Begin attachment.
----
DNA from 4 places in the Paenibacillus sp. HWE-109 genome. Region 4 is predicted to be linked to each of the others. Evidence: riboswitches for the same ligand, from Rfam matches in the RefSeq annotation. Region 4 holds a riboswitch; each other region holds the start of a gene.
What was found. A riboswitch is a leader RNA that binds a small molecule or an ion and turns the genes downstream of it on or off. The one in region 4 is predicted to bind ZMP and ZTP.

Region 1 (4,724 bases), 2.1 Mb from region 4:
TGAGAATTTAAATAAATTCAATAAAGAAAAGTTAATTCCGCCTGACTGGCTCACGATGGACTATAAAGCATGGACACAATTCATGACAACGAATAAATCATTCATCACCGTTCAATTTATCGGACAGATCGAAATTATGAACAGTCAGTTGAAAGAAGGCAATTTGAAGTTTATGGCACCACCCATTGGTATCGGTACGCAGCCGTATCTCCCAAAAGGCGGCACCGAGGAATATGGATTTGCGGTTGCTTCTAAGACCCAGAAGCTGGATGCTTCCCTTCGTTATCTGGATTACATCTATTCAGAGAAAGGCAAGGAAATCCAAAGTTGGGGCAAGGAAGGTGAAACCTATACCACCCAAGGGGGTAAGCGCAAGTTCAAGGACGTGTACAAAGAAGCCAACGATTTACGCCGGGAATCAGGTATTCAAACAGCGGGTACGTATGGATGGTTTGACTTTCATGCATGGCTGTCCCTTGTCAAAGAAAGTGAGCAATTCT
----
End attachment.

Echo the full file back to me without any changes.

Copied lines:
DNA from 4 places in the Paenibacillus sp. HWE-109 genome. Region 4 is predicted to be linked to each of the others. Evidence: riboswitches for the same ligand, from Rfam matches in the RefSeq annotation. Region 4 holds a riboswitch; each other region holds the start of a gene.
What was found. A riboswitch is a leader RNA that binds a small molecule or an ion and turns the genes downstream of it on or off. The one in region 4 is predicted to bind ZMP and ZTP.

Region 1 (4,724 bases), 2.1 Mb from region 4:
TGAGAATTTAAATAAATTCAATAAAGAAAAGTTAATTCCGCCTGACTGGCTCACGATGGACTATAAAGCATGGACACAATTCATGACAACGAATAAATCATTCATCACCGTTCAATTTATCGGACAGATCGAAATTATGAACAGTCAGTTGAAAGAAGGCAATTTGAAGTTTATGGCACCACCCATTGGTATCGGTACGCAGCCGTATCTCCCAAAAGGCGGCACCGAGGAATATGGATTTGCGGTTGCTTCTAAGACCCAGAAGCTGGATGCTTCCCTTCGTTATCTGGATTACATCTATTCAGAGAAAGGCAAGGAAATCCAAAGTTGGGGCAAGGAAGGTGAAACCTATACCACCCAAGGGGGTAAGCGCAAGTTCAAGGACGTGTACAAAGAAGCCAACGATTTACGCCGGGAATCAGGTATTCAAACAGCGGGTACGTATGGATGGTTTGACTTTCATGCATGGCTGTCCCTTGTCAAAGAAAGTGAGCAATTCT